An NHS helpline has been set up for patients concerned about procedures conducted by Ian Paterson, a breast cancer surgeon. Paterson is now facing separate investigations by the police and the General Medical Council.
According to the Press Association, lawyers acting for almost 100 women are claiming that the surgeon, who worked in the West Midlands, carried out ‘unnecessary, inappropriate or unregulated’ operations in NHS and private hospitals.
Ian Paterson mainly worked at Solihull Hospital after being taken on by the Heart of England NHS Foundation Trust in 1998. In a statement, a trust spokesman said it was alerted to concerns in 2007 and had instigated a detailed review of breast surgery services provided through Solihull Hospital.
‘This review… identified that a surgical technique for mastectomies used by one of its consultants, Mr Ian Paterson, required closer scrutiny to establish whether it represented best practice,’ a spokesman said. ‘An external review highlighted that this was not a usual procedure and that Mr Paterson had not followed guidelines to introduce a new technique. This trust’s position, after careful consideration, was that the technique was not an approach considered appropriate going forward, and the method was therefore stopped.’
The surgeon was suspended by the GMC last month and excluded from the trust in 2011. The process of recalling more than 550 patients was completed by March this year.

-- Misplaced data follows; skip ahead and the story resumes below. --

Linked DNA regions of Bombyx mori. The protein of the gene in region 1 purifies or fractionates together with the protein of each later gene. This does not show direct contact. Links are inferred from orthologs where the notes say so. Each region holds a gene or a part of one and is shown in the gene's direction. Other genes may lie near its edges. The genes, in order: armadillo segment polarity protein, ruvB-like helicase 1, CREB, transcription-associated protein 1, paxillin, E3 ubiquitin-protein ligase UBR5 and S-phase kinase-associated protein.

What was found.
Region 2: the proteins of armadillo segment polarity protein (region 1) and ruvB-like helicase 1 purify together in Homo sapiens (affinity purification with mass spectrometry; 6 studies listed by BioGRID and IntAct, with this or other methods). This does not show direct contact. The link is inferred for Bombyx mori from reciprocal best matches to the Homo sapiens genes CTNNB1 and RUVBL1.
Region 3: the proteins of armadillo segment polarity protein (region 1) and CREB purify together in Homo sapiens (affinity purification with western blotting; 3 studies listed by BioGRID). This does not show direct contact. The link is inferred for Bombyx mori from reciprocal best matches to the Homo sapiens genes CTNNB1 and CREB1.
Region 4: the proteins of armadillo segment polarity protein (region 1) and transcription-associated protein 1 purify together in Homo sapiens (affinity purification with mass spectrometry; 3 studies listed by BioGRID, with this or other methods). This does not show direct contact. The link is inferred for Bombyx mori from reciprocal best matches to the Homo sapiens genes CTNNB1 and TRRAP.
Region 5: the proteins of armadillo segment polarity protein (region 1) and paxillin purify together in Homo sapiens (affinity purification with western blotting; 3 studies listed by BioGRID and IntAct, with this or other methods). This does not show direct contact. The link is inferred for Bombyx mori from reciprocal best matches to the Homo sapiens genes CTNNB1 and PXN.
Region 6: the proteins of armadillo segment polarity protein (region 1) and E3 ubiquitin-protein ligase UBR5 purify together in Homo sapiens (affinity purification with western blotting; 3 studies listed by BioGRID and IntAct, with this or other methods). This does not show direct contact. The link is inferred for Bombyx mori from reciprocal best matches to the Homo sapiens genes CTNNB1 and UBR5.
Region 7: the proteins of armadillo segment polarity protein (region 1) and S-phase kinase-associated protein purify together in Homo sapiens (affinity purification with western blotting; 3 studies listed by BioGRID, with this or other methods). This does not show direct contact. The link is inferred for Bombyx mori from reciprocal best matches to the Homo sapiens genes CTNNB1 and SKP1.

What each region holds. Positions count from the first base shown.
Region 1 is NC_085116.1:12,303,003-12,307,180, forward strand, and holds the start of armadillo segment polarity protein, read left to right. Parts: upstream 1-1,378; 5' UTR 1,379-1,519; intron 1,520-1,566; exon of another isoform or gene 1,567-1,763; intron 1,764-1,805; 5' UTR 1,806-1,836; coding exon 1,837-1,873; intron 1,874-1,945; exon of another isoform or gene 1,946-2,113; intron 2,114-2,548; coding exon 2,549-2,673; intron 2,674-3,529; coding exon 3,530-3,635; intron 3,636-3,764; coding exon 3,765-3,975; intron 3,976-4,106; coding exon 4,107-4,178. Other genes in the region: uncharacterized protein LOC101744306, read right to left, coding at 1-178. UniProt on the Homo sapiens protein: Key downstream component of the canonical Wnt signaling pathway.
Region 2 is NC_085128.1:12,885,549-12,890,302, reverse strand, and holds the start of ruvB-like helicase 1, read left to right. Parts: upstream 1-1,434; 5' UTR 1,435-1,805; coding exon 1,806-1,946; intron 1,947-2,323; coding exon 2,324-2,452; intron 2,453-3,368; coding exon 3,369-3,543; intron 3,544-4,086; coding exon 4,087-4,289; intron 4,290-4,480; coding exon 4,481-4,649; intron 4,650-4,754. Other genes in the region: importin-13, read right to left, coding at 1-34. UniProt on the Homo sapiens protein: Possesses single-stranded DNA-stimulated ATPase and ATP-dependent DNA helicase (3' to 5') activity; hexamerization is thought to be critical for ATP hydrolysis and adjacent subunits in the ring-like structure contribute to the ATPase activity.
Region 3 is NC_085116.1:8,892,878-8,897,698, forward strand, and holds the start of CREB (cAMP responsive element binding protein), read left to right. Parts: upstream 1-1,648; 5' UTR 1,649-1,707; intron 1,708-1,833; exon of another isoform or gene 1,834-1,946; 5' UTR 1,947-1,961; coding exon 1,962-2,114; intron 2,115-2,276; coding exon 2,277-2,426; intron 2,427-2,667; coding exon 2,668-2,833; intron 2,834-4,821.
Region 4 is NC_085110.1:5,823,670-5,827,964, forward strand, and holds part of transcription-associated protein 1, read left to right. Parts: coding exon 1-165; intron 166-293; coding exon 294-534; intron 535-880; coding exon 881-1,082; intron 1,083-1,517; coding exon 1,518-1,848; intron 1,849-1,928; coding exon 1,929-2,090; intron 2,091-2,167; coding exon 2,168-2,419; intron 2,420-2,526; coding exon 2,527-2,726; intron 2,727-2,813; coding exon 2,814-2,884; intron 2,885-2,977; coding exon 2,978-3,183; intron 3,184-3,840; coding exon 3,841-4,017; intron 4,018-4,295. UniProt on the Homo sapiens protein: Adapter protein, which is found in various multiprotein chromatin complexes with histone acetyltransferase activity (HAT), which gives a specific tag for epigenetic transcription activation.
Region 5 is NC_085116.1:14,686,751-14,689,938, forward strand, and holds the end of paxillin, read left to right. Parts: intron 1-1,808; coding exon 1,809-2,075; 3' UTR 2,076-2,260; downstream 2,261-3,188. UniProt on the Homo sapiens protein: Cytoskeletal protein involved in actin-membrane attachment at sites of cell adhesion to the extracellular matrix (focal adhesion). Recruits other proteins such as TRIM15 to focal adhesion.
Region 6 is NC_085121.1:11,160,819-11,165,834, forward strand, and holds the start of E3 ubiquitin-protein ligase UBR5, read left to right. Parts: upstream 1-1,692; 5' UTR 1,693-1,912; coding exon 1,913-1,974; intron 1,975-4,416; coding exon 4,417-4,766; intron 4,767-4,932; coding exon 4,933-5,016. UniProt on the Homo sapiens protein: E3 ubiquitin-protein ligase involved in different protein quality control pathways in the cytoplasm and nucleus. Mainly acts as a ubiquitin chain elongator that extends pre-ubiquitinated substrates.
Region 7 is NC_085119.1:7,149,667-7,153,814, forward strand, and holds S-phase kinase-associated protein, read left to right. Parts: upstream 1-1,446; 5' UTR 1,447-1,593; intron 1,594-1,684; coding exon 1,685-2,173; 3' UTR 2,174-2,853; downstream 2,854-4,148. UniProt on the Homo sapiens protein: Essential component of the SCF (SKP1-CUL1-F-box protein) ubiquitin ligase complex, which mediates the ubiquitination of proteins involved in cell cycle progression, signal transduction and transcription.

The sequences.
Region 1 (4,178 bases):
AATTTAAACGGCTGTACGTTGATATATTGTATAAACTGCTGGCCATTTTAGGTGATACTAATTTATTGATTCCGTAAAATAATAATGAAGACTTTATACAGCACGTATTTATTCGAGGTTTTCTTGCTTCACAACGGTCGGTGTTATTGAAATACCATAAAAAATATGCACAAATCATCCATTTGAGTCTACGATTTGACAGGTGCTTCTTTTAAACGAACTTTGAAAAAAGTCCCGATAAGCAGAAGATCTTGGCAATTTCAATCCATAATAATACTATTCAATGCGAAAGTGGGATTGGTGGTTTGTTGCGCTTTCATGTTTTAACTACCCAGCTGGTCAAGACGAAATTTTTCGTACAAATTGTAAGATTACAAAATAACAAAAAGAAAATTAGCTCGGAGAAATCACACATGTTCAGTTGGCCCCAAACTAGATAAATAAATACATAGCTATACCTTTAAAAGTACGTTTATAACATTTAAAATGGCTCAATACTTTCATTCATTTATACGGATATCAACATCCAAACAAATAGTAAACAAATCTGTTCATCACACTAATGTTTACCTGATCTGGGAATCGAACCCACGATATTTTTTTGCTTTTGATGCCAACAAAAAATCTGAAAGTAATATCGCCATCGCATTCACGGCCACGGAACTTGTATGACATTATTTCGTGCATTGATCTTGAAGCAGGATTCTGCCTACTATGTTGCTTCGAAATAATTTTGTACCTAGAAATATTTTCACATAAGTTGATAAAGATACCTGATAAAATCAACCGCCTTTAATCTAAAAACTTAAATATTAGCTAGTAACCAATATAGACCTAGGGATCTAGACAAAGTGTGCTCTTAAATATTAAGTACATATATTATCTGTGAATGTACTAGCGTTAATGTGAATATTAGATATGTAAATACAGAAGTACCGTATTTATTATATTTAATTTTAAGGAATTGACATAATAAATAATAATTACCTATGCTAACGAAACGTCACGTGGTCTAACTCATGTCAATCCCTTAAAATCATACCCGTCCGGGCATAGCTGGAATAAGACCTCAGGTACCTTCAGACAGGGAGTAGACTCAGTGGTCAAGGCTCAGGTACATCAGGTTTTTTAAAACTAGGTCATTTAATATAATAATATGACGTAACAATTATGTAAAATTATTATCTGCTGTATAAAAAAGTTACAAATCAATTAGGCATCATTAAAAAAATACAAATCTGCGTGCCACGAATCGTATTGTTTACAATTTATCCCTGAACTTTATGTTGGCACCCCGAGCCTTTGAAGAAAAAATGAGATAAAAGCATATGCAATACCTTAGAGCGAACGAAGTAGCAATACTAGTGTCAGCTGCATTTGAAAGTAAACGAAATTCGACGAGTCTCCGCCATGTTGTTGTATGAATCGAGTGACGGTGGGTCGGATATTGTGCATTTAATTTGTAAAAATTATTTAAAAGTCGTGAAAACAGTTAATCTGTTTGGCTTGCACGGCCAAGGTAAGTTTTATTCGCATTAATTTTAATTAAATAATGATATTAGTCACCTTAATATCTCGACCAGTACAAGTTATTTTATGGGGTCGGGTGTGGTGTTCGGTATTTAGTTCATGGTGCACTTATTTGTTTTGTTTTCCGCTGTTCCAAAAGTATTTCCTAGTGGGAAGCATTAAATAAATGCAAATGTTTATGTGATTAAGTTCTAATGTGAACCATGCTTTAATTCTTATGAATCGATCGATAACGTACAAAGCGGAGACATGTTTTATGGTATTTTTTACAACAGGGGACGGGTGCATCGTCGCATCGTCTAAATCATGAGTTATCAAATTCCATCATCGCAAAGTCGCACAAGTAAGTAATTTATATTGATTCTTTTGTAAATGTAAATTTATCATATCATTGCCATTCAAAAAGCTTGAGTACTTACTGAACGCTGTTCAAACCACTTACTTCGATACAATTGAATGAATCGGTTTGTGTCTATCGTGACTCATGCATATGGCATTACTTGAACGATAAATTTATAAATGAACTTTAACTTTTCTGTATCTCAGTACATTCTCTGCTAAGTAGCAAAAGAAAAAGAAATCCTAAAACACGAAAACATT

Barbara Lewis thought she had beaten breast cancer as a result of a mastectomy Paterson undertook in 2003 using his ‘cleavage-sparing’ technique. This procedure leaves some of the breast tissue intact for cosmetic reasons. She did not ask for any breast tissue to be left and earlier this year was diagnosed with terminal cancer.
She told the Daily Telegraph that the tumours were secondary breast cancer, possibly caused by malignant tissue which was left rather than being removed during surgery at Solihull Hospital.
‘They did X-rays and they found tumours. They were everywhere,’ Barbara told the paper. She has been given perhaps two years to live. ‘It was a shock,’ she said; adding that she felt ‘absolutely angry’.
The Heart of England NHS Foundation Trust advice line can be contacted on 0121 424 5473 between 9am and midday, Monday to Friday.